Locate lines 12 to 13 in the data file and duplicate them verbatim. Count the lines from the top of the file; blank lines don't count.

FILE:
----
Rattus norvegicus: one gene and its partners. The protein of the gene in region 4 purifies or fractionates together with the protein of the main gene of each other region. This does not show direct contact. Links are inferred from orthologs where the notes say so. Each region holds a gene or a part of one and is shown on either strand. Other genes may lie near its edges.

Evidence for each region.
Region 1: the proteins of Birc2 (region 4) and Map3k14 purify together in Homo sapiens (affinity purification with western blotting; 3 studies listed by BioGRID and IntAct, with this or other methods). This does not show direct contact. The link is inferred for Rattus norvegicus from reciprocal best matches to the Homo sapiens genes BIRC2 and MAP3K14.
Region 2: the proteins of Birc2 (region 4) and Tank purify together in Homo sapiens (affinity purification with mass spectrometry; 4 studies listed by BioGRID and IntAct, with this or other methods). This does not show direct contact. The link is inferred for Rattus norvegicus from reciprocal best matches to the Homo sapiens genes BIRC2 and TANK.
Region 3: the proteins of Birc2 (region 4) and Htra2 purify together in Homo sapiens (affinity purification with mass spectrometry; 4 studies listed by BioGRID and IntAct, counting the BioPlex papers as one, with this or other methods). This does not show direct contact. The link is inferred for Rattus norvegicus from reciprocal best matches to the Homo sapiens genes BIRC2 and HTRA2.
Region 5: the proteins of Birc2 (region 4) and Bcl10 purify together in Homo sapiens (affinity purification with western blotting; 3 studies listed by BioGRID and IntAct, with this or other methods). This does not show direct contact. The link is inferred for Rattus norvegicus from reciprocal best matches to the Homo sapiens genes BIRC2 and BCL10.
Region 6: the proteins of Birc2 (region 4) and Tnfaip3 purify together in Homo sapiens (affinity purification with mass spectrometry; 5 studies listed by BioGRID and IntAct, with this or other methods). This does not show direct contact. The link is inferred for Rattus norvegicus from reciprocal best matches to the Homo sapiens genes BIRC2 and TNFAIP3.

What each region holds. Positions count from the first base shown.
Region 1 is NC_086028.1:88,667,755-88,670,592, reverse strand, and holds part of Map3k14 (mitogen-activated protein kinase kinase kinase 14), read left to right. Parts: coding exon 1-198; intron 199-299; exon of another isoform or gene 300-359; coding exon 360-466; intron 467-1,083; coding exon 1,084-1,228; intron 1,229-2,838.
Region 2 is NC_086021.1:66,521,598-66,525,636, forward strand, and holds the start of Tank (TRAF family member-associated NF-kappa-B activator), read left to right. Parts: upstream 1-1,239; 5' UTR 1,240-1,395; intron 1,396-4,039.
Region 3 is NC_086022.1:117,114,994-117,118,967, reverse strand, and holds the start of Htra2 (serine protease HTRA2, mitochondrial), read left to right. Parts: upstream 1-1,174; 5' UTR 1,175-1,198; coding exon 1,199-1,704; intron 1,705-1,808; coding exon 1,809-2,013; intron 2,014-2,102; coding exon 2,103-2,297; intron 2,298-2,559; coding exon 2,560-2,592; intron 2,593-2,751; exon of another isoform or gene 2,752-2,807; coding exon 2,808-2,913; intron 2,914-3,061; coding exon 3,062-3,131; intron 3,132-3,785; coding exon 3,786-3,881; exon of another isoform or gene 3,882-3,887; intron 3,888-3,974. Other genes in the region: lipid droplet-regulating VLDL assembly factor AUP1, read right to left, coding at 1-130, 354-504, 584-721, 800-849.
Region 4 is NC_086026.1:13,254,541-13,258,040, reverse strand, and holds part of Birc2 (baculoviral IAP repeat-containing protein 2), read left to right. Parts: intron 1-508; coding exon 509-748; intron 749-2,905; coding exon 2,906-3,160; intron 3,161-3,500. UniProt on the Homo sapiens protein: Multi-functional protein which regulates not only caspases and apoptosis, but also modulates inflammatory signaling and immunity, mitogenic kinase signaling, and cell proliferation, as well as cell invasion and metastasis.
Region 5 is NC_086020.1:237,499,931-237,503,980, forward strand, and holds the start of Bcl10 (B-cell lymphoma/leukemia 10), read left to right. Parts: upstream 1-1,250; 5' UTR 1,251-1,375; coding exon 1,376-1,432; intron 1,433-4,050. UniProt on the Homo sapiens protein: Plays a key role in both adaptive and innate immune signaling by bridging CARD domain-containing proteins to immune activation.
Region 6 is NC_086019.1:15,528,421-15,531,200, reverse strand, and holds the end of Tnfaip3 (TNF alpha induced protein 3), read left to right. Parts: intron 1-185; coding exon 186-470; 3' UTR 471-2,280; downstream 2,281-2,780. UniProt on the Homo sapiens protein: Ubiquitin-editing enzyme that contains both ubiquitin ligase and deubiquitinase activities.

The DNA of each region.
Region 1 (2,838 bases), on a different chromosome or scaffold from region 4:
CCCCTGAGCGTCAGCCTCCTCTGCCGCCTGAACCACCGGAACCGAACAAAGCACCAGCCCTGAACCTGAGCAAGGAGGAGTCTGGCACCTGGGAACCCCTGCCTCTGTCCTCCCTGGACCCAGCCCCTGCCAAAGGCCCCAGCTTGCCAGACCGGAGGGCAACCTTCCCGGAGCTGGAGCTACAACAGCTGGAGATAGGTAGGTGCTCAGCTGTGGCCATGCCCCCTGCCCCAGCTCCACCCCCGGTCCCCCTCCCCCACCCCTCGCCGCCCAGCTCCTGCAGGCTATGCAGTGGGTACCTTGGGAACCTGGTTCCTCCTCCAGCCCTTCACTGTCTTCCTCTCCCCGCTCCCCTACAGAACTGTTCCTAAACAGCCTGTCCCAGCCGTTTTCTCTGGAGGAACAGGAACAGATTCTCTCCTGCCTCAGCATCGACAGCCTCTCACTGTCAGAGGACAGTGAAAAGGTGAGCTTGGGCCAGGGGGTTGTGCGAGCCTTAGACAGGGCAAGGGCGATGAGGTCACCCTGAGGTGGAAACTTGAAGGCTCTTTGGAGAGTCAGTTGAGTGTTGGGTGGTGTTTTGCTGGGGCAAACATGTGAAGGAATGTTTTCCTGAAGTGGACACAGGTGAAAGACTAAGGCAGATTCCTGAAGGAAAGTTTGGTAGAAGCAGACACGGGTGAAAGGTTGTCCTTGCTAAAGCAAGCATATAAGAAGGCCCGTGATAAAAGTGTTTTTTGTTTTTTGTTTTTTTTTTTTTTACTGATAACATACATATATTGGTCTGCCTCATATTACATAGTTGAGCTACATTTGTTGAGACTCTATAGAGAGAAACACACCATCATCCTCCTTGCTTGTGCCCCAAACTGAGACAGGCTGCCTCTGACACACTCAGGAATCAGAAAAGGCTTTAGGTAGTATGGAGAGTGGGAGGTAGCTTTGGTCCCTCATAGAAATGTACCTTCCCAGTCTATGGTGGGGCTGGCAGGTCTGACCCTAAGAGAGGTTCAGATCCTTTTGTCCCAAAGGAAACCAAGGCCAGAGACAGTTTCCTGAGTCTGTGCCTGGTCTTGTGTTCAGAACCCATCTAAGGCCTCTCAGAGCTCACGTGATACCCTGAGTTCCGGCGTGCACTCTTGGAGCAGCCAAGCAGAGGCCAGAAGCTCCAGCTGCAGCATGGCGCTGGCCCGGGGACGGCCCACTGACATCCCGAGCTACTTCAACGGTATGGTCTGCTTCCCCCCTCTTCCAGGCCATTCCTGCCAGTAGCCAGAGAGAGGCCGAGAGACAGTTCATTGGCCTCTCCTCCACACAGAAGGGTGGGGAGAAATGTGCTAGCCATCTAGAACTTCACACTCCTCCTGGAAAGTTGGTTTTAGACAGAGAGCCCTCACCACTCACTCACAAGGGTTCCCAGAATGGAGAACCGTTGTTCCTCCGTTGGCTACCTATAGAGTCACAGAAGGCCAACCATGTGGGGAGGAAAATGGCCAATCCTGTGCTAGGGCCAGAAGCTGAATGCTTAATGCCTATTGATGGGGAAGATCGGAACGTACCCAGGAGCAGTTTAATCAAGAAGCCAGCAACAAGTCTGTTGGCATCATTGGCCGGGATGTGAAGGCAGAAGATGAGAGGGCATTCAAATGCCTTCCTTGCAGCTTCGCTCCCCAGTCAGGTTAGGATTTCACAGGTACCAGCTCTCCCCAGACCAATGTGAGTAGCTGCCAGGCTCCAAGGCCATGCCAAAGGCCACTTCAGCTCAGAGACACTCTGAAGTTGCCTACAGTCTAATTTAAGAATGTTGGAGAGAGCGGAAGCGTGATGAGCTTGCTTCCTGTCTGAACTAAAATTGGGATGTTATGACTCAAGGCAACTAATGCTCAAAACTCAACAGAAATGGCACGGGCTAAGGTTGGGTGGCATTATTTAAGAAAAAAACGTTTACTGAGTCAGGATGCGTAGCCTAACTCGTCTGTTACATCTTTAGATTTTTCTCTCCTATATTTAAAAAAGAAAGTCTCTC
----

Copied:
Region 4 is NC_086026.1:13,254,541-13,258,040, reverse strand, and holds part of Birc2 (baculoviral IAP repeat-containing protein 2), read left to right. Parts: intron 1-508; coding exon 509-748; intron 749-2,905; coding exon 2,906-3,160; intron 3,161-3,500. UniProt on the Homo sapiens protein: Multi-functional protein which regulates not only caspases and apoptosis, but also modulates inflammatory signaling and immunity, mitogenic kinase signaling, and cell proliferation, as well as cell invasion and metastasis.
Region 5 is NC_086020.1:237,499,931-237,503,980, forward strand, and holds the start of Bcl10 (B-cell lymphoma/leukemia 10), read left to right. Parts: upstream 1-1,250; 5' UTR 1,251-1,375; coding exon 1,376-1,432; intron 1,433-4,050. UniProt on the Homo sapiens protein: Plays a key role in both adaptive and innate immune signaling by bridging CARD domain-containing proteins to immune activation.